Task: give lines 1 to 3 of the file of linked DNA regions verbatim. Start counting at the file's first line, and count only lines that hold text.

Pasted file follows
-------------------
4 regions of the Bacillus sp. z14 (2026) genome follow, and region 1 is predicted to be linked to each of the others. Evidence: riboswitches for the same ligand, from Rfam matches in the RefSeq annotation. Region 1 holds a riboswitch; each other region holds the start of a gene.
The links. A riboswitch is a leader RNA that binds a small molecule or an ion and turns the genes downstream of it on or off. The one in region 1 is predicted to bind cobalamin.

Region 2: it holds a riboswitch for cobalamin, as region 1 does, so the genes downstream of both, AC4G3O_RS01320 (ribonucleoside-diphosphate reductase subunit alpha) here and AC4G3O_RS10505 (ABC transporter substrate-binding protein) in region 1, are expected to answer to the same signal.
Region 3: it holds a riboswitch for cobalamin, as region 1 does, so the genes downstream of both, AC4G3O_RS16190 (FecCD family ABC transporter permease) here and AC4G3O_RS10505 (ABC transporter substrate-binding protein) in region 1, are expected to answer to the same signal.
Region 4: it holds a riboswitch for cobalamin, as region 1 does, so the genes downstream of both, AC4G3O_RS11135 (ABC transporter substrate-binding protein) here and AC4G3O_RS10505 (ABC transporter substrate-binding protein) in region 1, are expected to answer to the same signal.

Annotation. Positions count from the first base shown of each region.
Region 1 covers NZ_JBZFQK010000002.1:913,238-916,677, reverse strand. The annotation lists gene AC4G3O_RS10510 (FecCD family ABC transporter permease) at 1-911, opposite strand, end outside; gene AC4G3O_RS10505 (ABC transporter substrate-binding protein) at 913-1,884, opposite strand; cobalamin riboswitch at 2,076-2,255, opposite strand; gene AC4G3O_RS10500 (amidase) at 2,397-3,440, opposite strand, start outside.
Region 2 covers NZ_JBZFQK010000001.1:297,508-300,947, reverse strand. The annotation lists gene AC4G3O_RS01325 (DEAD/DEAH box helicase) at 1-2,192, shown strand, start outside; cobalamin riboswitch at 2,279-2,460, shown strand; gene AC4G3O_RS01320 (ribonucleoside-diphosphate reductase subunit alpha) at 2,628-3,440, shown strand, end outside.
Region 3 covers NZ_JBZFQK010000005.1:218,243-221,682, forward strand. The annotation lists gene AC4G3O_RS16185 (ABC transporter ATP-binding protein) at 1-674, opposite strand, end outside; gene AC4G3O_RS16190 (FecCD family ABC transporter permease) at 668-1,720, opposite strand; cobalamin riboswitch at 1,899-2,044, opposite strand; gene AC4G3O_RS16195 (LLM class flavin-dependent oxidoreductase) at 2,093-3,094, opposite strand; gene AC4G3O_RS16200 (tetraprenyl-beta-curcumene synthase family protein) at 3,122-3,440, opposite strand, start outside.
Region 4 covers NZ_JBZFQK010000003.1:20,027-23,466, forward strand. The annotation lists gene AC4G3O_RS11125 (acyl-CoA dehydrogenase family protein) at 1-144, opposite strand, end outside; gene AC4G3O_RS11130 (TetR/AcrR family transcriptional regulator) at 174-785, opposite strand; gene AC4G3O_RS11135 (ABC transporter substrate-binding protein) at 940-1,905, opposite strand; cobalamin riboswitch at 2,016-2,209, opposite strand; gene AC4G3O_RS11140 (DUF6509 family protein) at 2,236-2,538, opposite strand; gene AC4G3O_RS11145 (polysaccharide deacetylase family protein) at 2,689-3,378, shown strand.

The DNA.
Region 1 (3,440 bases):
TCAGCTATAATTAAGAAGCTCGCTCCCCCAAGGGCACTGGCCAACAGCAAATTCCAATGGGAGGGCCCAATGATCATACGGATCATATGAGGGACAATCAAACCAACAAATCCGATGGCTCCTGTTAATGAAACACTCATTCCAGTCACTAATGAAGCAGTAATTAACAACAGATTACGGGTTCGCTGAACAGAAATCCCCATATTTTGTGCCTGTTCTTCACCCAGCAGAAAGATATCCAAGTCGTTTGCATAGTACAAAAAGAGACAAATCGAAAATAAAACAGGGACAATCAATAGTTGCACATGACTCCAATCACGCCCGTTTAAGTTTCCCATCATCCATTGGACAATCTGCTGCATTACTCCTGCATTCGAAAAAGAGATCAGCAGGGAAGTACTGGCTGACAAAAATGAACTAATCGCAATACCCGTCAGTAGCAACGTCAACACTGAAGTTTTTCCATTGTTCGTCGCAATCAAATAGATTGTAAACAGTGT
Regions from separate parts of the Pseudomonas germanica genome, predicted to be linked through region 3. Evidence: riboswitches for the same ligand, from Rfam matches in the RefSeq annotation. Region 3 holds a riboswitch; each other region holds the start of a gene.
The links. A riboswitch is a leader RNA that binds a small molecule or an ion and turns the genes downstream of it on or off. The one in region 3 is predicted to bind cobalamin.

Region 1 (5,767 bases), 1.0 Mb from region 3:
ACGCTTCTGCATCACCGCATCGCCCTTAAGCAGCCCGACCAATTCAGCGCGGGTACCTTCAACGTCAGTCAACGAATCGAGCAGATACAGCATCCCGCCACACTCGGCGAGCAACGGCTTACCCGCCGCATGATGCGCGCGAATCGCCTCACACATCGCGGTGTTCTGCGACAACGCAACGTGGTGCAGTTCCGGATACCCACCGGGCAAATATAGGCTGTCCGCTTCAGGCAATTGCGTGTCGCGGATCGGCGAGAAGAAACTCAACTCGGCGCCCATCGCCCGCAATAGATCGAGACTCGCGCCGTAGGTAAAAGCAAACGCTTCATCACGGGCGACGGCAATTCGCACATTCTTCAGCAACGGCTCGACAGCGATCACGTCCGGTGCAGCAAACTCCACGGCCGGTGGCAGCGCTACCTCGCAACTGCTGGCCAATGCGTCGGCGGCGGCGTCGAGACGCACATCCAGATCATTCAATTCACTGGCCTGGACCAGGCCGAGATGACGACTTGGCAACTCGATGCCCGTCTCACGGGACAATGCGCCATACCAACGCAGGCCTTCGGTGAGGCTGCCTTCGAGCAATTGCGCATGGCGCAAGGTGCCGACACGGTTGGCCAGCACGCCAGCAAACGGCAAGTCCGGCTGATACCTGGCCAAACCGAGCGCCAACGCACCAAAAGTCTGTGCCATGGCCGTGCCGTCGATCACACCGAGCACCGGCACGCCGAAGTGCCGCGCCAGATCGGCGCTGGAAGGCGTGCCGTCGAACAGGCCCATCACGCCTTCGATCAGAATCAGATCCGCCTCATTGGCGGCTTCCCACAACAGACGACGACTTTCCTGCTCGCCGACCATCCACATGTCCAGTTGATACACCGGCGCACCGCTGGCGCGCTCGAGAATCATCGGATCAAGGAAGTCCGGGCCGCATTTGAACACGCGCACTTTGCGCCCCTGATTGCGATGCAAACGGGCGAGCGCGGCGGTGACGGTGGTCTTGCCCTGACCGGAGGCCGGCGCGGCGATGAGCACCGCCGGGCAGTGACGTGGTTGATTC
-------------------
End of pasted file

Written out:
4 regions of the Bacillus sp. z14 (2026) genome follow, and region 1 is predicted to be linked to each of the others. Evidence: riboswitches for the same ligand, from Rfam matches in the RefSeq annotation. Region 1 holds a riboswitch; each other region holds the start of a gene.
The links. A riboswitch is a leader RNA that binds a small molecule or an ion and turns the genes downstream of it on or off. The one in region 1 is predicted to bind cobalamin.

Region 2: it holds a riboswitch for cobalamin, as region 1 does, so the genes downstream of both, AC4G3O_RS01320 (ribonucleoside-diphosphate reductase subunit alpha) here and AC4G3O_RS10505 (ABC transporter substrate-binding protein) in region 1, are expected to answer to the same signal.